Why life in the UK feels better than ever

There has been lots of talk lately (including by me) about how unhappy and divided the UK is. The vote for Brexit is often described as a cry of pain from suffering people.

So I was stunned to see the chart reprinted below, which comes from the independent Resolution Foundation think-tank and shows that self-reported British life satisfaction is the highest since surveys began in the 1970s. About 93 per cent of Britons now say they are “fairly” or “very” satisfied with their lives.

Resolution reports “a very marked upward drift” since 2000, despite stagnating satisfaction during the financial crisis and since the referendum. Academic experts tell me they believe these findings. Nancy Hey, director of the What Works Centre for Wellbeing, says that, contrary to Britain’s doom-ridden national debate: “For most people, things have been getting gently better.” What is going on?

First, a caveat: not everyone is satisfied. About 500,000 Britons — many in poor health, disabled or doing unpaid care work — report low wellbeing across all measures, says Hey. Homeless people suffer too but aren’t captured by Eurobarometer’s surveys or by the UK’s Office for National Statistics’ equally positive studies of wellbeing since 2011.

Associating pockets of unhappiness with the vote for Brexit is tricky. True, the poor Leave-voting areas of Wolverhampton, Knowsley and Oldham have the country’s lowest average wellbeing. However, Remain-supporting London, often derided as a blissful elite bubble, has the lowest self-reported wellbeing of any region, says Resolution.

Meanwhile, retired homeowners aged about 70 — overwhelmingly pro-Brexit — are the UK’s most satisfied citizens. For this particular group, the Leave vote was less a cry of pain than a vote of confidence by very contented people in the country’s ability to go it alone.

When you ask why most Britons are content, happiness researchers often start by pointing to jobs. About the worst thing for personal life satisfaction is unemployment. Seventy-six per cent of working-age Britons are in work, the highest rate on record.

Admittedly, wages have stagnated and many people have unfulfilling jobs. Still, unfulfilling jobs aren’t new, and any job is better than none. Much maligned as the gig economy is, its workers seem to experience “strong positive effects on mental health”, possibly because they gain more control of their time, report Bénédicte Apouey of France’s National Centre for Scientific Research and Mark Stabile of Insead business school.

Improved physical health has boosted British happiness too. But then we get to intangibles. A strong predictor of national happiness is the share of people agreeing with the statement, “In this country, I am satisfied with my freedom to choose what I do with my life,” says Luisa Corrado of the University of Rome Tor Vergata.

Women and sexual minorities — ie most of the population — have increasingly gained such freedom. That may help explain the EU-wide rise in happiness, suggests Corrado. Twenty-seven of 31 countries with Eurobarometer data covering more than a decade report increased subjective wellbeing. (Self-reported wellbeing has fallen in the US, possibly due to rising inequality, says Corrado.)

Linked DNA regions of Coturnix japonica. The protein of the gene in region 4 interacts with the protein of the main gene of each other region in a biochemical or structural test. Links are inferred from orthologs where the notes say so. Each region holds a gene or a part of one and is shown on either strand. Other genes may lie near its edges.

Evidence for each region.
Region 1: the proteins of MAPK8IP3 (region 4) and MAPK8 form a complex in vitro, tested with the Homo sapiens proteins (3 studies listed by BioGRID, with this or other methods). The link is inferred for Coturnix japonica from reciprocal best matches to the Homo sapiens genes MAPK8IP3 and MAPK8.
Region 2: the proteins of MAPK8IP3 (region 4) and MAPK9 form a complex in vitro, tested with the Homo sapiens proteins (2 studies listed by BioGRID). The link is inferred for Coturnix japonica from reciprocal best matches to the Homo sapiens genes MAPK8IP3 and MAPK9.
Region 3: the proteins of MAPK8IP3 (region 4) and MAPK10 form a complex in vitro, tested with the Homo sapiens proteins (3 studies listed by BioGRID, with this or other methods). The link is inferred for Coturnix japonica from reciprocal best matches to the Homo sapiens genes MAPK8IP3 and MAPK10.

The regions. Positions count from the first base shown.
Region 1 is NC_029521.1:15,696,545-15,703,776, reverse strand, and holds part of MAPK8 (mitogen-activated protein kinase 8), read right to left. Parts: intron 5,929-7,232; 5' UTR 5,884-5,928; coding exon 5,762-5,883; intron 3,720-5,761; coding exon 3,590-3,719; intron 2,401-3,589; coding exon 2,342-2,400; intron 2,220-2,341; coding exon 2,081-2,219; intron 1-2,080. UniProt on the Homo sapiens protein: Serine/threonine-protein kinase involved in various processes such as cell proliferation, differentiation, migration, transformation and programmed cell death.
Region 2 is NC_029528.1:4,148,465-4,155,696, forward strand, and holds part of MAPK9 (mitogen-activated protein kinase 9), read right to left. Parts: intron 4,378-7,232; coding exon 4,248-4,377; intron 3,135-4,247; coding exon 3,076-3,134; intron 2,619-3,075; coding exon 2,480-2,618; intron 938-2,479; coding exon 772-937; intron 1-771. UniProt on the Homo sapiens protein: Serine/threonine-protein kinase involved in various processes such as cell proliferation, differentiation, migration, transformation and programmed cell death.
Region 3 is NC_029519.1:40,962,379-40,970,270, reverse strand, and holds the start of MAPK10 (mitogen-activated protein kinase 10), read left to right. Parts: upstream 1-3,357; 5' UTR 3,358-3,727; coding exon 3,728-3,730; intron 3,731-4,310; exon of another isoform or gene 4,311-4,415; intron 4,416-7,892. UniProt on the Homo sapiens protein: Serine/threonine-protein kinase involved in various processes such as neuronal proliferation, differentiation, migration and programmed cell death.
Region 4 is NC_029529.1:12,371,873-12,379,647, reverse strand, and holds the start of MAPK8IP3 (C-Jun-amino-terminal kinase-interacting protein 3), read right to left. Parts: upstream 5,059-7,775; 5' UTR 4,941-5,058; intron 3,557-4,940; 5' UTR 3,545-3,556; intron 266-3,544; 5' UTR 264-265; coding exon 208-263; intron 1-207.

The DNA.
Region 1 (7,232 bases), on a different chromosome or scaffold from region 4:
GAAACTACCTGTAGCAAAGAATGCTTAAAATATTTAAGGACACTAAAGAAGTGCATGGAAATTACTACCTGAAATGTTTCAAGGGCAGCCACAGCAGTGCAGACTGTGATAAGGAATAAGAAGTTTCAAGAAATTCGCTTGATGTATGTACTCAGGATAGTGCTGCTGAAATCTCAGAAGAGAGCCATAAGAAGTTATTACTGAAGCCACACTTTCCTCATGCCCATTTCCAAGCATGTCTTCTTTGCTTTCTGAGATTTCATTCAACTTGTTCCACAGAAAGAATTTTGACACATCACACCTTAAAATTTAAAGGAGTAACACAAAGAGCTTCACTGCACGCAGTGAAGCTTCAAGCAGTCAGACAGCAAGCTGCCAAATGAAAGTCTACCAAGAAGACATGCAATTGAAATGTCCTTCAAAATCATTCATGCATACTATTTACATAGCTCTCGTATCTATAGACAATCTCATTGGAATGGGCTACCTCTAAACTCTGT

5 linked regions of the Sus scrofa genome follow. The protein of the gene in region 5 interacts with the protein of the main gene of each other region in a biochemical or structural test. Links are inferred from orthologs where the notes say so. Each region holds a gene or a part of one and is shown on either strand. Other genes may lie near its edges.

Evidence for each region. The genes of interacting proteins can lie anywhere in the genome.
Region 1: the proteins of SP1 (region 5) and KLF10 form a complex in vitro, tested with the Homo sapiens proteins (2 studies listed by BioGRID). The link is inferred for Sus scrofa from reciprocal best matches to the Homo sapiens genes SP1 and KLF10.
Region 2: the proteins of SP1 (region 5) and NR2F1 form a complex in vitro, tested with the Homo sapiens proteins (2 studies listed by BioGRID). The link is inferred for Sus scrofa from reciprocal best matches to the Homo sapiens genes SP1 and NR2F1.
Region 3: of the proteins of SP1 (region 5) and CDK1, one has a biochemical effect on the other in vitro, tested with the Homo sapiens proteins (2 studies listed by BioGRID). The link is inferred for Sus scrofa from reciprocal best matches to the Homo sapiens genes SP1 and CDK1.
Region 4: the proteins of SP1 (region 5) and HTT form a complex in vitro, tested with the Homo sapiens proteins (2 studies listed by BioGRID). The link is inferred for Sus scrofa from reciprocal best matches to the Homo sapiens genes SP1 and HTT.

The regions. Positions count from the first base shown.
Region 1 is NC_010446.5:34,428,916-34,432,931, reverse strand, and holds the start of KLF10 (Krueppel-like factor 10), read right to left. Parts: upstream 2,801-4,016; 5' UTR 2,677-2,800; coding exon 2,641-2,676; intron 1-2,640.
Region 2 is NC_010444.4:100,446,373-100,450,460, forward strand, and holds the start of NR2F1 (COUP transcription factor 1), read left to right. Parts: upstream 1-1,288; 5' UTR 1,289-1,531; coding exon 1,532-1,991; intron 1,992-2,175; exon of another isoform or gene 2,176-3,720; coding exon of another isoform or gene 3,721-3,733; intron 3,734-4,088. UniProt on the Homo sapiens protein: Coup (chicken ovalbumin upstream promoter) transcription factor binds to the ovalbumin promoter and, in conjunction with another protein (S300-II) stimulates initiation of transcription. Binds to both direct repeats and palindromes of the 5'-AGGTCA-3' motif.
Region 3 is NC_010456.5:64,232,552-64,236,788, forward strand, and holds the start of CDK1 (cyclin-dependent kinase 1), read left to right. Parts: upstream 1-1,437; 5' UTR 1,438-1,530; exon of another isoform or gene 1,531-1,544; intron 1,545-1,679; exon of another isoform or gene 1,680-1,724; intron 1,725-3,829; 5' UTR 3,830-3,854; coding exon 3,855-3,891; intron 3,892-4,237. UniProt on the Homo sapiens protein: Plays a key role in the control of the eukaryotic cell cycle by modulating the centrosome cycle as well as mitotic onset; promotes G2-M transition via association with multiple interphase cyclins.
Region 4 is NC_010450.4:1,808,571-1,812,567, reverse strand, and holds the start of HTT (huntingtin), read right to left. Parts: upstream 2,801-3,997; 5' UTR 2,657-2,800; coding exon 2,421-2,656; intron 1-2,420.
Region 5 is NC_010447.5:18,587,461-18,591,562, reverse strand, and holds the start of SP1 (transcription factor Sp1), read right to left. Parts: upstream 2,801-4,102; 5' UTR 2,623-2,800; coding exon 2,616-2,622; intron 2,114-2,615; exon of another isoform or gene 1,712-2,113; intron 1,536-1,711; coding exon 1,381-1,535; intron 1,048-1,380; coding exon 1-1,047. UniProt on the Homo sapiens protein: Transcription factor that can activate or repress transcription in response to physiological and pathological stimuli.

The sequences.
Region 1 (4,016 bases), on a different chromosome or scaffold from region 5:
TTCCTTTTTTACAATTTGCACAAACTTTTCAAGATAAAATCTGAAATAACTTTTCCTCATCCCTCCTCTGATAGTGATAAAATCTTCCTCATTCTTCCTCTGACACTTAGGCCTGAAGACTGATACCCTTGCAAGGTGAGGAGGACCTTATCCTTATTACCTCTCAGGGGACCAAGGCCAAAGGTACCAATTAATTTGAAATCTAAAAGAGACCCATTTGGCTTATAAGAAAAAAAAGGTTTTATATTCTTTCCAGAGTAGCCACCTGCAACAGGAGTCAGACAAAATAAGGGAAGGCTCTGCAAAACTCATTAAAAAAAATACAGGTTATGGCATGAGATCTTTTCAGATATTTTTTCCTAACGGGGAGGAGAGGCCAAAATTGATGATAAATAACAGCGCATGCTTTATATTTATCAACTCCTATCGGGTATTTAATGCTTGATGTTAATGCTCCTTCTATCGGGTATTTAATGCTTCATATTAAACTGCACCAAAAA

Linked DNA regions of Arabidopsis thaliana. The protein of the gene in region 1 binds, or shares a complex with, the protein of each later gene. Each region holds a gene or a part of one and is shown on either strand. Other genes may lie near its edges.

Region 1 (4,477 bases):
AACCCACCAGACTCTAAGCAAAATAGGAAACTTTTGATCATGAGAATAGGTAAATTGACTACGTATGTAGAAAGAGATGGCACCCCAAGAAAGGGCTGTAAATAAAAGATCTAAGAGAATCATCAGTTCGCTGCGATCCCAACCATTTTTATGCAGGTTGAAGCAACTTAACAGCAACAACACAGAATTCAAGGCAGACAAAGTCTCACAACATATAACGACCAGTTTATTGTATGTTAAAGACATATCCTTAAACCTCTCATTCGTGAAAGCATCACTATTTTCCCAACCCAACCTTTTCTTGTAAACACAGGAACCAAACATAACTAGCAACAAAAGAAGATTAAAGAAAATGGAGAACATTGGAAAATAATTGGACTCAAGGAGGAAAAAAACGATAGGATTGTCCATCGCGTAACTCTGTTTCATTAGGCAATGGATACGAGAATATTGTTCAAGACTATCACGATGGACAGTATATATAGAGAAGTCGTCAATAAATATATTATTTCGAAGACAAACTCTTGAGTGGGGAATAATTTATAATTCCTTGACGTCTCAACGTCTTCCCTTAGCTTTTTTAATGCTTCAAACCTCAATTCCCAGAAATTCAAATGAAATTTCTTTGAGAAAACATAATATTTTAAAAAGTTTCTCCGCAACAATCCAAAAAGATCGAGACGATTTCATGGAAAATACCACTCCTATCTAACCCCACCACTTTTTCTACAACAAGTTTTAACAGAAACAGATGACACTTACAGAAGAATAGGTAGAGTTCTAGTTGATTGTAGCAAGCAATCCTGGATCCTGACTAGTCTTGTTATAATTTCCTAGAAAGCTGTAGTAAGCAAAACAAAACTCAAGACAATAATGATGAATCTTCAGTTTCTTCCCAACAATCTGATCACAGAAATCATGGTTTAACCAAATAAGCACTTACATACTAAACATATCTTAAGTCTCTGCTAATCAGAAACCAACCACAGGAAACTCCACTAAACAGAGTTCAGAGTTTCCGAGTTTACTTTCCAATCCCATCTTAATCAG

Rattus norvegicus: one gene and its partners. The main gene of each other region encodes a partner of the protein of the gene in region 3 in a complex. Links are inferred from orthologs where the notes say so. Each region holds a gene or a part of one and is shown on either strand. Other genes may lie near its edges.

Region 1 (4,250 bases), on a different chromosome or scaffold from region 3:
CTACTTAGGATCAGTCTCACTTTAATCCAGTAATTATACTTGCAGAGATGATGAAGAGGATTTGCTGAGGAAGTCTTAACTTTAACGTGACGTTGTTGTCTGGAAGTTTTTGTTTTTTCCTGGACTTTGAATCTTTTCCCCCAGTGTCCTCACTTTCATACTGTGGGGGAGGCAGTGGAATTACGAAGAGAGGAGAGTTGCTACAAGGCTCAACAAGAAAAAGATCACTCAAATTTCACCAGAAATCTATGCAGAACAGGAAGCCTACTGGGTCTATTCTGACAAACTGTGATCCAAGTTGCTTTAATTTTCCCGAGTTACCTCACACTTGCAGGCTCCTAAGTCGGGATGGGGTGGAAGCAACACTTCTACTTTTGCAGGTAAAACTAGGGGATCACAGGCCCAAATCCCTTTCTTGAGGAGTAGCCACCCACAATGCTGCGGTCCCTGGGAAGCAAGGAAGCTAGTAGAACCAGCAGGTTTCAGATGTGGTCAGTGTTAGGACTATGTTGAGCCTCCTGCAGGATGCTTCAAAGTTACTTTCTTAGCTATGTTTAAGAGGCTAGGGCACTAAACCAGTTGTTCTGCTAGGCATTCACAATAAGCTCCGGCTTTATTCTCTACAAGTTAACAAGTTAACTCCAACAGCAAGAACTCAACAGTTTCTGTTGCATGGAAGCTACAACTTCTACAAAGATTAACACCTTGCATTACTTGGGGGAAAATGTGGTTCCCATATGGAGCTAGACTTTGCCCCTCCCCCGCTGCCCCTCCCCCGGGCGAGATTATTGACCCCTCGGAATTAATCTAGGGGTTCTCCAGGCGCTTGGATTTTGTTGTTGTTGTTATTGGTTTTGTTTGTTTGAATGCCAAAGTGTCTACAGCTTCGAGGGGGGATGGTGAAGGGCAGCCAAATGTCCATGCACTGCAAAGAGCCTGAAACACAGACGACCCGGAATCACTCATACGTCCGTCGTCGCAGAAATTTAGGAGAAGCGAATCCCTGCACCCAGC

Society’s growing emotional literacy also helps. I see this in my own family. In 1940, my grandmother lost a son to disease — an everyday tragedy at the time. Weeks after his death, his teacher wrote to her: “I trust that time is gradually dulling the terrible blow . . . Needless to say, I miss Julius and his ‘willing hands’ about the classroom.” My other grandmother lost a son in an accident. I don’t think either talked about her grief. The stiff upper lip froze unhappiness in place.

Nowadays it’s easier for people to talk about grief, depression, anxiety or loneliness. That may have helped push the UK’s male suicide rate to the lowest level on record. True, mental-health services are overstretched, but Hey says that support from friends and family often matters more.

There’s a widespread presumption that British social trust has declined. But, in fact, the proportion of those saying that “people can almost always or usually be trusted has remained relatively stable (at about 45 per cent) between 1998 and 2014”, reports the National Centre for Social Research, drawing on the large-scale British Social Attitudes studies. In 2017, the figure jumped to 54 per cent.

The more specific rising British distrust of politicians and journalists may count for less than whether people have someone to collect them from hospital, and safe streets to walk down. Crucially, violent crime (probably including domestic abuse) has declined since the 1990s. Perceived corruption remains relatively low in the UK.

Since the referendum, self-reported British subjective wellbeing has stagnated, finds a study led by Georgios Kavetsos of Queen Mary University of London. Pro-Europeans are predictably upset, but even anti-Europeans saw an early rise in wellbeing melt away, perhaps because Brexit hasn’t been delivered. Even so, British contentment remains about the highest ever measured. As usual, nostalgia is misplaced.

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